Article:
A lot can happen during a life—career changes, marriages, divorces, births, deaths, not to mention all the small stuff in between—but childhood lays an important foundation that can last a lifetime. A long-running study published in September 2016 in Psychological Science found that men who grew up in warmer, more nurturing family environments had stronger relationships as older adults.
The research is a continuation of Harvard University's Study of Adult Development, a longitudinal study of adult health and well-being that has spanned almost eight decades. At its outset in 1938, researchers enrolled male Harvard students and inner-city Boston teens and used lengthy interviews to rate the quality of the boys' family environments. Different researchers then followed up with the men in midlife to assess how successfully they were able to manage negative emotions. In the most recent study, co-authors Robert Waldinger, a psychiatrist at Harvard Medical School, and Marc Schulz, a psychologist at Bryn Mawr College, conducted in-depth interviews with the men, now in their 80s, to determine their level of attachment to their partners.
Waldinger and Schulz determined that regardless of socioeconomic standing the men raised in warmer family environments used healthier strategies to manage their negative emotions in midlife and were also more securely attached to their partners late in life. These results suggest our childhood environment affects our relationships not only into early adulthood but for the rest of our life.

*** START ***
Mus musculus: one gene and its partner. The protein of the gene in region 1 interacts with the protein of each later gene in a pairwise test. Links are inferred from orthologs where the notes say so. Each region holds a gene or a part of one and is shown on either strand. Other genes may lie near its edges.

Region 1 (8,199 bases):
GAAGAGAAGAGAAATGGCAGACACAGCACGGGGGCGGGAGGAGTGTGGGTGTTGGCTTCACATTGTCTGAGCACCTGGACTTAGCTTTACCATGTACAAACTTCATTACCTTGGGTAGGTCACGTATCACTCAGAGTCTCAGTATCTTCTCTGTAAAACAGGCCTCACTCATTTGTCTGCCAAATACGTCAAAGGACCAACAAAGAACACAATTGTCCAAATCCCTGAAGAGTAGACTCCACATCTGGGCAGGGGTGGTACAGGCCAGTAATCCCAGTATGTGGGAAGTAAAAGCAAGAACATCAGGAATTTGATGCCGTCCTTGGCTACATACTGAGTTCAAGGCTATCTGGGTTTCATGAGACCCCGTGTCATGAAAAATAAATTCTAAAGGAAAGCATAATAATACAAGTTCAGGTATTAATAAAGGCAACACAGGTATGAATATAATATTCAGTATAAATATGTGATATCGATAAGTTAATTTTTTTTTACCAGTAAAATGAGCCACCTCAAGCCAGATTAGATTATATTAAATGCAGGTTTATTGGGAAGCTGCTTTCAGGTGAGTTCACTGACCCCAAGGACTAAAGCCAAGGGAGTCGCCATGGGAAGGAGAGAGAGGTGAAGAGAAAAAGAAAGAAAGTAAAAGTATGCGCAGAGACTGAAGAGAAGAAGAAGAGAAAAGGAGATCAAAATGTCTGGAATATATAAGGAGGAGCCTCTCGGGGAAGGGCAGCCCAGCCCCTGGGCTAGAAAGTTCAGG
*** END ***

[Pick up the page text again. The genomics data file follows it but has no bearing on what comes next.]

Chris Fraley, a psychologist at the University of Illinois at Urbana-Champaign who studies attachment but was not involved in the present study, points out that so much can happen between childhood and old age, from financial hardship to illness to divorce. “The fact that the authors found such an association is remarkable,” he says, “and raises a number of questions about the factors that explain why it exists.”
For Schulz, the findings highlight the need for services such as family leave that support parents and allow them to create better family environments. He also stresses the importance of good social services that can intervene when children end up in poor or unsafe family settings. “I think the take-home [message] is that kids may not remember specific events, particularly early in their life,” Schulz says, “but the accumulation of loving, nurturing family environments really has an impact over a long period.”
Waldinger and Schulz also emphasize that there are many ways to overcome having a less than idyllic childhood, such as actively working on developing warmer, more stable relationships as an adult or learning how to use healthier strategies to deal with negative emotions.
“The bottom line,” Waldinger says, “is that how we take care of children is just so vitally important.”